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Frank Lloyd Wright Pavilion
A Controversial Construction
One of Banff's most controversial buildings was also designed by one of the world's most famous architects – Frank Lloyd Wright. As tourism was booming in the early days of Banff, Ottawa sought to establish the sophistication of the area by commissioning Wright, in collaboration with Canadian architect Francis Conroy Sullivan, to design a visitor's pavilion for the recreation grounds near the south end of the Bow River Bridge. Designs were completed in 1911, and the building was finished in 1914 for an estimated cost of $20,000.
Although the town's residents had unanimously proposed a multi-use winter sporting facility with curling and hockey rinks, Wright and Sullivan designed a prairie-style picnic shelter.
The pavilion was designed in Wright's rustic "Prairie" style, characterized by horizontal lines, low-hipped roof and overhanging eaves. The style was meant to interact between the outside and inside of a building and blend into the landscape. However, some critics have noted that the low-hipped roof was poorly designed for a snowy northern winter, although Wright did make concessions to the local environment by switching from a stuccoed exterior to natural materials such as cedar, spruce and local stone. The interior of the building consisted of one long room, flanked by separate retiring rooms for ladies and gentlemen. A row of "art glass" windows and an outside terrace looked towards Sulphur Mountain. The outside was landscaped with a large wading pool, and a canal-way for canoeists connected the grounds to the Bow River.
Scathing reports from the Crag and Canyon described the building as "neither ornamental nor useful", complained that the unheated building was only functional four months out of the year, and suggested that "the overlords of Ottawa" had ignored the town's wishes.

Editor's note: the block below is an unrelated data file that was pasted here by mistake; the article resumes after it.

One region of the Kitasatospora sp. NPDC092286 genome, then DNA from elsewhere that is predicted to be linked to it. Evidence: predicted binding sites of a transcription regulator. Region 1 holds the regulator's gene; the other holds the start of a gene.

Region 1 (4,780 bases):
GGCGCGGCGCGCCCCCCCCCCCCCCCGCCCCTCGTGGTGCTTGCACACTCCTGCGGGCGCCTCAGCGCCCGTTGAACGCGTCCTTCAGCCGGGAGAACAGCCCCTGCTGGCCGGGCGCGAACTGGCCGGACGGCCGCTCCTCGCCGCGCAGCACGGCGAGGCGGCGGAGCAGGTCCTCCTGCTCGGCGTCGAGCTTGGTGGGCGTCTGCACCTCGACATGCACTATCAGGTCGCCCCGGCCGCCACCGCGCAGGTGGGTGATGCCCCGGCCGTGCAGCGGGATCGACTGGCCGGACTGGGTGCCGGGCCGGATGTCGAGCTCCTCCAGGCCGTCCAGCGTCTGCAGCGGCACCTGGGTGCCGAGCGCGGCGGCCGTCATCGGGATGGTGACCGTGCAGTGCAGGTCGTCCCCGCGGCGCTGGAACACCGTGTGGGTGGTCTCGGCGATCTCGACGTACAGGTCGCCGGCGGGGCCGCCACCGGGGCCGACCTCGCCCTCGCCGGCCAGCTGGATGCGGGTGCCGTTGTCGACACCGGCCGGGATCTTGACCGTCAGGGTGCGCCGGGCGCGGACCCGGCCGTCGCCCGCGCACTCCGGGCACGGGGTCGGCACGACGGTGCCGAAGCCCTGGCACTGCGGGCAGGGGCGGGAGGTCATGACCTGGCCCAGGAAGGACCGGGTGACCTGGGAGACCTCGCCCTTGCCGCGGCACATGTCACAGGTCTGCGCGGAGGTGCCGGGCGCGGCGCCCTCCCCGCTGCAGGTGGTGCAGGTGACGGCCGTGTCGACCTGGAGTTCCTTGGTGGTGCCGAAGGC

The rocky reception of the pavilion gave way to a sinking finish. The recreation grounds where the pavilion was located frequently flooded, and a 1933 flood caused severe structural damage. In 1938 the pavilion was demolished, and was later replaced with tennis courts and the current skateboard park. No traces of the building remain today.
The building's popularity seems to have benefitted from its demise. In the 1980s, rumours surfaced suggesting that the eventual demolition was accidental, an oversight by a careless foreman. A small committee advocating for its reconstruction was formed in the early 1980s, with the hopes of resurrecting the building as an interpretive and exhibition centre for Banff National Park's Centennial celebrations. Although funding for the reconstruction was never secured, the architectural world began to take an interest. Research located the specific site of the building, and a digital 3D model was created using Wright's old sketches. Even the Crag & Canyon, once the pavilion's harshest critic, described the building as a "magnificent monument to the genius of one of the world's great architects".
As one of only two Frank Lloyd Wright buildings to be constructed in Canada - the other, a private cottage in Ontario still stands - the Banff Pavilion is undoubtedly important architecturally. Although the building no longer exists, interested residents can still view a small model at the Whyte Museum of the Canadian Rockies.
In partnership with the Archives at the Whyte Museum of the Canadian Rockies, the Banff Heritage Corporation is proud to profile this iconic reminder of Banff's heritage as part of its Landmarks and Legends Series.
In recognition of the knowledge of Banff's history within the community, we welcome public input that may provide further insight into this or other profiles in the Landmarks and Legends series.
1 - The Banff Frank Lloyd Wright Pavilion, circa 1925, Peter and Catherine Whyte Collection
2 - The Interior of the Banff Frank Lloyd Wright Pavilion, circa 1913, Peter and Catherine Whyte Collection
3 - The Mather Family poses in front of the Banff Frank Lloyd Wright Pavilion, circa 1920, Peter and Catherine Whyte Collection